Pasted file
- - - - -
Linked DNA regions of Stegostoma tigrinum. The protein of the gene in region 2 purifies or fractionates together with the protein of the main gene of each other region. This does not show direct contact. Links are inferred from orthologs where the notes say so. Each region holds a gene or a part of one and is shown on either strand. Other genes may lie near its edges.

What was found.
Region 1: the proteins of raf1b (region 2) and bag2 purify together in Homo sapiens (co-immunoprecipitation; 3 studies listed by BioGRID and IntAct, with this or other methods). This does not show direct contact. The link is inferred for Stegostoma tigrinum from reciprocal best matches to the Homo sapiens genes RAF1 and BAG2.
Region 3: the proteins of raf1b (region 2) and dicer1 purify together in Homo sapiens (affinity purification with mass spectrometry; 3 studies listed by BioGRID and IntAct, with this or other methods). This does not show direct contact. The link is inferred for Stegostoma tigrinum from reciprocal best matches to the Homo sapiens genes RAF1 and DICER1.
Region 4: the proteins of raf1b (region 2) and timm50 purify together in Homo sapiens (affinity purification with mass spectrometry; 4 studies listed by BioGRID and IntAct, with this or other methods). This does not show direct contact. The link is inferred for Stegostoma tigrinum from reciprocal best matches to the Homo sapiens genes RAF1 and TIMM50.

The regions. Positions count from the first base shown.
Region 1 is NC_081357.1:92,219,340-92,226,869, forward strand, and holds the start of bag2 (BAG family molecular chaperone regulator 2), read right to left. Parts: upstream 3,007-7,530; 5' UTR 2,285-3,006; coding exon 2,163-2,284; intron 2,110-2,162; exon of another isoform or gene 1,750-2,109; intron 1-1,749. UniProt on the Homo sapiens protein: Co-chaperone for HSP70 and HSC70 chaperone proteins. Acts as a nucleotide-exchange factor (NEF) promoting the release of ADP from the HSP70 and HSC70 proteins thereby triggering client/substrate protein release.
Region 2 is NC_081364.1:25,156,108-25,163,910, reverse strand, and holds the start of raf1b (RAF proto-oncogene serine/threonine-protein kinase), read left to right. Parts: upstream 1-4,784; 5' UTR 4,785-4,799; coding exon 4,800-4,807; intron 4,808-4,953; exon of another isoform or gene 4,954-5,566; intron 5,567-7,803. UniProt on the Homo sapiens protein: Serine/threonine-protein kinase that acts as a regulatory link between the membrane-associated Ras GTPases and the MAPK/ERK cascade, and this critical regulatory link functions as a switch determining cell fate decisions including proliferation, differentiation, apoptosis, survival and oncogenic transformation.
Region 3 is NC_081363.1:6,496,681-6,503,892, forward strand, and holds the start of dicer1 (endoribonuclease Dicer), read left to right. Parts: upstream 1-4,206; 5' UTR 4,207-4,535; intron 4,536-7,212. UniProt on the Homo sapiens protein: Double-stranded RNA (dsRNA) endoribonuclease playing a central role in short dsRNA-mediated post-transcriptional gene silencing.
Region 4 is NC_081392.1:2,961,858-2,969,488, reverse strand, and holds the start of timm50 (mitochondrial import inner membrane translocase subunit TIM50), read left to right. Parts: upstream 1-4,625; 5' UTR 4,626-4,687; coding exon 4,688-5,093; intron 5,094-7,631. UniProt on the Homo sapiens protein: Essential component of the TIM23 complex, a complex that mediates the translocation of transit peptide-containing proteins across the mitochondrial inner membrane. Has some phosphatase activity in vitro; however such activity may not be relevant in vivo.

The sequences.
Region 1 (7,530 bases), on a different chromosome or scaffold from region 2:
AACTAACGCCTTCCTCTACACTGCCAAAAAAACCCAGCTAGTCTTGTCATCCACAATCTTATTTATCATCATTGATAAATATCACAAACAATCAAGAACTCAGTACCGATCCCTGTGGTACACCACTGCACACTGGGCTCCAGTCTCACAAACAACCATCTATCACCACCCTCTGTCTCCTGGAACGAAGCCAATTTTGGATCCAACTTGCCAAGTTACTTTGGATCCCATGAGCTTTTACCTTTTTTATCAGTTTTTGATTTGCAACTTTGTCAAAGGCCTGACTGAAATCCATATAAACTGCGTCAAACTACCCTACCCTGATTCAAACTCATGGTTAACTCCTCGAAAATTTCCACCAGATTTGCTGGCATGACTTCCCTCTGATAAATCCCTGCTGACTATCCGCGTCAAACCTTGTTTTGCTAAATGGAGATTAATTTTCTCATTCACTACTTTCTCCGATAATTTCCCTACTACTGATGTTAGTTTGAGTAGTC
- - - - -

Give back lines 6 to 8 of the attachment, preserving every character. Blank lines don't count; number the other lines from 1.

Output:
The regions. Positions count from the first base shown.
Region 1 is NC_081357.1:92,219,340-92,226,869, forward strand, and holds the start of bag2 (BAG family molecular chaperone regulator 2), read right to left. Parts: upstream 3,007-7,530; 5' UTR 2,285-3,006; coding exon 2,163-2,284; intron 2,110-2,162; exon of another isoform or gene 1,750-2,109; intron 1-1,749. UniProt on the Homo sapiens protein: Co-chaperone for HSP70 and HSC70 chaperone proteins. Acts as a nucleotide-exchange factor (NEF) promoting the release of ADP from the HSP70 and HSC70 proteins thereby triggering client/substrate protein release.
Region 2 is NC_081364.1:25,156,108-25,163,910, reverse strand, and holds the start of raf1b (RAF proto-oncogene serine/threonine-protein kinase), read left to right. Parts: upstream 1-4,784; 5' UTR 4,785-4,799; coding exon 4,800-4,807; intron 4,808-4,953; exon of another isoform or gene 4,954-5,566; intron 5,567-7,803. UniProt on the Homo sapiens protein: Serine/threonine-protein kinase that acts as a regulatory link between the membrane-associated Ras GTPases and the MAPK/ERK cascade, and this critical regulatory link functions as a switch determining cell fate decisions including proliferation, differentiation, apoptosis, survival and oncogenic transformation.